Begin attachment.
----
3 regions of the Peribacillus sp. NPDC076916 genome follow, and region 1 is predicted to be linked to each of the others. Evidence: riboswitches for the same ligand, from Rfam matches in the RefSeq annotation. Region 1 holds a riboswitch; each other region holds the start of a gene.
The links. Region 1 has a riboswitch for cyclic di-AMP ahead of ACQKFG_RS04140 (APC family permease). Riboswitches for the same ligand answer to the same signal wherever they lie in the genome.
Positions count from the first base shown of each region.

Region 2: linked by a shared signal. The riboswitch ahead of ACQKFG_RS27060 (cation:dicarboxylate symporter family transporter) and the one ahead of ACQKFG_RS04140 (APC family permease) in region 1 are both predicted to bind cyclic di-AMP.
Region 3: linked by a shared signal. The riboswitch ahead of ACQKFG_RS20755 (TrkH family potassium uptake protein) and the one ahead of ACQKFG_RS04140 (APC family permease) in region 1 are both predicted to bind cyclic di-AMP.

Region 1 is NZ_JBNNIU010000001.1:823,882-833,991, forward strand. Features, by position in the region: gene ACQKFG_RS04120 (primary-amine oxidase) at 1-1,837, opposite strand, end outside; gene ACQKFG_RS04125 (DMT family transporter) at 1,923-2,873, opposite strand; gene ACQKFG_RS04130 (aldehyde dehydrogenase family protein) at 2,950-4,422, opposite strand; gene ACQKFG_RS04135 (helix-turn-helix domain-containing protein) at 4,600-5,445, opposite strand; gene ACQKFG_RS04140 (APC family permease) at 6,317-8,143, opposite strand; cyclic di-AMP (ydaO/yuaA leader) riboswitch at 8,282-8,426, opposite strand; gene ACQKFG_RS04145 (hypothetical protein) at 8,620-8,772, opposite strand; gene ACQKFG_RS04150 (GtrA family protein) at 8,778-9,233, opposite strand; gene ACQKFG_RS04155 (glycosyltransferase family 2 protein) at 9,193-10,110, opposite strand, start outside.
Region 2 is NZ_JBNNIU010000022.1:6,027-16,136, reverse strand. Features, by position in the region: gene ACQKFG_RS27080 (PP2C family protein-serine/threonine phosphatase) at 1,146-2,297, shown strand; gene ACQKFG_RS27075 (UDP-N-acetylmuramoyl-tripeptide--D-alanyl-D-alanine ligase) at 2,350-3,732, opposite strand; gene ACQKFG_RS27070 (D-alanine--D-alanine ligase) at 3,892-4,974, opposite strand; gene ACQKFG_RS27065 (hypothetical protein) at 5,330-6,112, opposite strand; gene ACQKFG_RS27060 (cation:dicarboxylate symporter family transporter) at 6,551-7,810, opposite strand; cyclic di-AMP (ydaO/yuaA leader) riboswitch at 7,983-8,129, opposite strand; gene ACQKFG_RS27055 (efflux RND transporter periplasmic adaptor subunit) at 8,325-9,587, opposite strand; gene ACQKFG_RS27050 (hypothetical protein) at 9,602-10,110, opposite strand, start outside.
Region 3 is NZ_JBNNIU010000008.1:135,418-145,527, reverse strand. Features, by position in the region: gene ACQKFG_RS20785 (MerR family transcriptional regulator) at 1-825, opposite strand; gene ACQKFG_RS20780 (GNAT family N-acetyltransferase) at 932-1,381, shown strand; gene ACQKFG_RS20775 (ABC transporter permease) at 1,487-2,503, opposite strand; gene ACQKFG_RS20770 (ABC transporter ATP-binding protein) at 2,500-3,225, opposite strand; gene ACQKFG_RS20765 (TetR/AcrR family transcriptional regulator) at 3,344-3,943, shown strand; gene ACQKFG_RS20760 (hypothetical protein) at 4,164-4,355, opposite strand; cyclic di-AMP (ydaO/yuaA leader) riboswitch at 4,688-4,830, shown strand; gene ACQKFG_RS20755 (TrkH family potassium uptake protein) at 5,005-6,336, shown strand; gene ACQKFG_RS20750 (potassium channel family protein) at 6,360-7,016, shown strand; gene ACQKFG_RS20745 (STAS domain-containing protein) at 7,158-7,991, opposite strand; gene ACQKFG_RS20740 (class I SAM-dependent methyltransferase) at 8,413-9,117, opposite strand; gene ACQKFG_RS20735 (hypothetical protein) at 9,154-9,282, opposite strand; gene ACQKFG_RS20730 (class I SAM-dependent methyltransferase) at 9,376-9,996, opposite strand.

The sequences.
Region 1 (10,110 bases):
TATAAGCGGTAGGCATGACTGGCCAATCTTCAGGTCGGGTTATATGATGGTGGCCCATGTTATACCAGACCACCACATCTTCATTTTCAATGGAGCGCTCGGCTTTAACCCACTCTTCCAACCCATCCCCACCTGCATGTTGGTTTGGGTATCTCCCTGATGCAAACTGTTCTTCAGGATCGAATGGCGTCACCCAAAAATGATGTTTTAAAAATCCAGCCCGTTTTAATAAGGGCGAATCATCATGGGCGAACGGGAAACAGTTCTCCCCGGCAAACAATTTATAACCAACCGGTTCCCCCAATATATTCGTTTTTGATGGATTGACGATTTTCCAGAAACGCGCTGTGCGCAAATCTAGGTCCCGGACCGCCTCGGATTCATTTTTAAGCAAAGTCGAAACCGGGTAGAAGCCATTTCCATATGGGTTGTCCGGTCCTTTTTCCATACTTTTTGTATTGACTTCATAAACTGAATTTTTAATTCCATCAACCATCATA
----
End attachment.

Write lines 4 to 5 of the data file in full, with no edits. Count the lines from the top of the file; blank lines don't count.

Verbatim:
Region 2: linked by a shared signal. The riboswitch ahead of ACQKFG_RS27060 (cation:dicarboxylate symporter family transporter) and the one ahead of ACQKFG_RS04140 (APC family permease) in region 1 are both predicted to bind cyclic di-AMP.
Region 3: linked by a shared signal. The riboswitch ahead of ACQKFG_RS20755 (TrkH family potassium uptake protein) and the one ahead of ACQKFG_RS04140 (APC family permease) in region 1 are both predicted to bind cyclic di-AMP.